"I wasn't sure I'd be able to get away but my wife said I just had to. 'you never take time for yourself, she said.....she's just awesome, loves to come pheasant hunting with me, we'd taken up clay pigeon shooting together and it just progressed....she's an incredible cook, says if I clean it she'll cook it ... She has something like 36 ways she cooks pheasant and they're all fabulous!"

I cooked up bacon and eggs easy over this morning. No one would call them fabulous but everything tastes good out in the woods. The clouds had passed and we had a sunny day. I didn't see anything when I was out this morning. A chipmunk took offense to me sitting under his favorite tree. I had a coffee from my thermos all the while he complained about intrusions in chipmunk world. It was a beautiful clearing I was watching with lots of slash and new growth forest.

When I returned to the motorcycle the clutch didn't work so I headed back to camp in first. It was terrific having it run so well after Andre fixed it at his Robert's Road Small Engine Repair Shop.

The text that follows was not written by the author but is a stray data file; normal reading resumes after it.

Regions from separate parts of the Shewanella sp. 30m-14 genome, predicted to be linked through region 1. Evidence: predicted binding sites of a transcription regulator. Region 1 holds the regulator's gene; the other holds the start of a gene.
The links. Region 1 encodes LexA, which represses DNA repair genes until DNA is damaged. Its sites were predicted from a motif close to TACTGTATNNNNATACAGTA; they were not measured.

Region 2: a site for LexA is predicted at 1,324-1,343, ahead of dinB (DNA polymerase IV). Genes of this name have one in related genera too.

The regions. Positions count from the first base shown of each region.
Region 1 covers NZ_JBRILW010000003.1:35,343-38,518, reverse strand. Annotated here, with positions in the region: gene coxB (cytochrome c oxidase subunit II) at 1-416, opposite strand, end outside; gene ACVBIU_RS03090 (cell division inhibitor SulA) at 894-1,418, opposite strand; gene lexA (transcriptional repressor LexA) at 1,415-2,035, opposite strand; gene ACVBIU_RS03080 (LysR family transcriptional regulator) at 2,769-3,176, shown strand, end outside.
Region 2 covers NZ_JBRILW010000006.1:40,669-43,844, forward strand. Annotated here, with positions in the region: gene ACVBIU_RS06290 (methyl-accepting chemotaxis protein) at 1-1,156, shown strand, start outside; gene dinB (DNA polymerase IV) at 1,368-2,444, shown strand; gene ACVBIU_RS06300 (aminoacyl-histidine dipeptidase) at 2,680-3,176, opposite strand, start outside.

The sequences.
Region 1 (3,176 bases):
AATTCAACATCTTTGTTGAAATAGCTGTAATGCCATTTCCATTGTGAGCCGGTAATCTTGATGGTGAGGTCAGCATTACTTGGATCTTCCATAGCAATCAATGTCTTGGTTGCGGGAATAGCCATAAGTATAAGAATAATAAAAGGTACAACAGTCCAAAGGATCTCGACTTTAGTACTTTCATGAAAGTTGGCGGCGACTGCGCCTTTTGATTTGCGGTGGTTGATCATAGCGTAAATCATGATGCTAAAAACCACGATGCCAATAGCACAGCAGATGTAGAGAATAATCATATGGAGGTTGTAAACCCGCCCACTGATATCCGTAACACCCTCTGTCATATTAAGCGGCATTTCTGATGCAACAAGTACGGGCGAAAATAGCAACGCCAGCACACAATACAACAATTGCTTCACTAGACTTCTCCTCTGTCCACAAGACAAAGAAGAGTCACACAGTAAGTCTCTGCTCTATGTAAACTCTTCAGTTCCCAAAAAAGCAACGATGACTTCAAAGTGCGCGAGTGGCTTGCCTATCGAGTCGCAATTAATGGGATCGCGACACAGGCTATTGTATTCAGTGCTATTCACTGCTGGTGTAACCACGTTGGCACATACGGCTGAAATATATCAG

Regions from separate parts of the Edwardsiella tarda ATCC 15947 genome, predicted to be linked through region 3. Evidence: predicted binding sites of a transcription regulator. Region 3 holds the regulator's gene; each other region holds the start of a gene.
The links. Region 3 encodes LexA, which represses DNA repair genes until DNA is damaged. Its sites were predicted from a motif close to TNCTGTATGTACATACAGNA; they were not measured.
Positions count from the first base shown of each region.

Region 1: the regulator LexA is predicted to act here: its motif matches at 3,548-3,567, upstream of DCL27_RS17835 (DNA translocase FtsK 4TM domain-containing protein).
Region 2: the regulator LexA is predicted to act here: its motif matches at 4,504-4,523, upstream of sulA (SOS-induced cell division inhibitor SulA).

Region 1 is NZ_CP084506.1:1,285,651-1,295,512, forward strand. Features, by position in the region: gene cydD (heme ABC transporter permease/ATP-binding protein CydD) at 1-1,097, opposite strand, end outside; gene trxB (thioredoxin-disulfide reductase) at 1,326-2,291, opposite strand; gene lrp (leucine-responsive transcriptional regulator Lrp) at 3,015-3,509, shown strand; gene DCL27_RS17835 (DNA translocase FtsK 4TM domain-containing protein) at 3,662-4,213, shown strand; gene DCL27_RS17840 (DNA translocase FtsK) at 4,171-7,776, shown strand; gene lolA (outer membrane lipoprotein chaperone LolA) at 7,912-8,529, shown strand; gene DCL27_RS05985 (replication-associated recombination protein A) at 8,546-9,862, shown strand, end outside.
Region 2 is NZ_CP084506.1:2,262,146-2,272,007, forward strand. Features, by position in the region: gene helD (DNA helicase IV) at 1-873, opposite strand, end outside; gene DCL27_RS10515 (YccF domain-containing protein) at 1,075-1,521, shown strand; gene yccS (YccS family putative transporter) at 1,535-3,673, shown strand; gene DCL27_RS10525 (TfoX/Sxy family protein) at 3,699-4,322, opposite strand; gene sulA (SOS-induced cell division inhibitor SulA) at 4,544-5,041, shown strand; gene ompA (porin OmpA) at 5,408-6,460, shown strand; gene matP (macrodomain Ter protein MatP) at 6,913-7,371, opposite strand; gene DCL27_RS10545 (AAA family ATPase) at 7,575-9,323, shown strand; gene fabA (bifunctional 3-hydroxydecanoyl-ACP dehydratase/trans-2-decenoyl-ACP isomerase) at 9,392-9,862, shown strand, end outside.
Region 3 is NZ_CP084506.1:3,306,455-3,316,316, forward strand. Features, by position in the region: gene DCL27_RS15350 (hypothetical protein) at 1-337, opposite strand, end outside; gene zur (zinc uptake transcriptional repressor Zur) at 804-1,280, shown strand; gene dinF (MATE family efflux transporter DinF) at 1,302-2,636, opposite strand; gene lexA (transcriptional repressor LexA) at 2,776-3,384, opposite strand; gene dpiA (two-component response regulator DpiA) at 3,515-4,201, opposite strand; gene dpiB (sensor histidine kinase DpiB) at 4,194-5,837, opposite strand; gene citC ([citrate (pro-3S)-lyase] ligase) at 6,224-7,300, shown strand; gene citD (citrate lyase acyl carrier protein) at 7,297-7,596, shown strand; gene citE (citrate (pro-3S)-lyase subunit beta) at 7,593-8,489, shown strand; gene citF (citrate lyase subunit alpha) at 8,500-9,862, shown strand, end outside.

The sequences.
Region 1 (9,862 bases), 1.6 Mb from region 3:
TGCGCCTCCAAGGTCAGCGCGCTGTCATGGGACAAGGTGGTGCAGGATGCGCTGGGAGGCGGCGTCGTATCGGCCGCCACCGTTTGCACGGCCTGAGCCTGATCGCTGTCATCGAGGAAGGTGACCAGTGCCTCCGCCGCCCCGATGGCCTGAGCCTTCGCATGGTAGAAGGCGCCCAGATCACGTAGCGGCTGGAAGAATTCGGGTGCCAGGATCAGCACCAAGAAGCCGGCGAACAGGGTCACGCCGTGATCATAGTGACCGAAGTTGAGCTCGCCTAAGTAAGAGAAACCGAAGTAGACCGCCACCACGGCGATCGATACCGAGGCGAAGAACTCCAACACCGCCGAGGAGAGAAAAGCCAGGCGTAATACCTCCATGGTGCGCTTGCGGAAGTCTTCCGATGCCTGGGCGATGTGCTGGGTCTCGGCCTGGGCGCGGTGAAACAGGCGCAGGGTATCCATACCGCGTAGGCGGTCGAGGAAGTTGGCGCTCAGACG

Now I've the generator running with a light bulb in the tent and one over the camp stove. We're waiting for the guys to get back to cook something. I'd already have cooked up some grouse but they have them in the cooler in the back of their truck. Laura had been sitting reading in this truck with Gilbert sleeping beside her.

I've stopped in for a moment of warmth and truck cozy. "I'm not afraid of bears in here either!" Laura said. So we're splurging on gasoline and living it up at Cripple Lake.


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Grouse Hunting with Gilbert

The continuing saga. This morning at430 am Sonny's truck didn't start so we all went back to bed. Sonny and I are in town getting Dale at Komar to tow it into Don's for repairs. Gilbert found his first grouse yesterday earning great praise. He spent the day with Luke, Sonny and me and found 2 grouse we would have lost!

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Tuesday, September 14, 2010

Grouse Hunting

I shot 10 grouse today with my Ruger semi auto 22rifle. I can't recall the last time I got my limit. Maybe 20 years ago north vancouver island. Here north of Fort St James they've all been in coveys. I shoot one on the ground by the trail and several others fly up to perch on tree limbs overhead. I usually shoot a couple more from the original group. I come across them either walking or riding my enduro motorcycle.

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Cripple Lake Hunting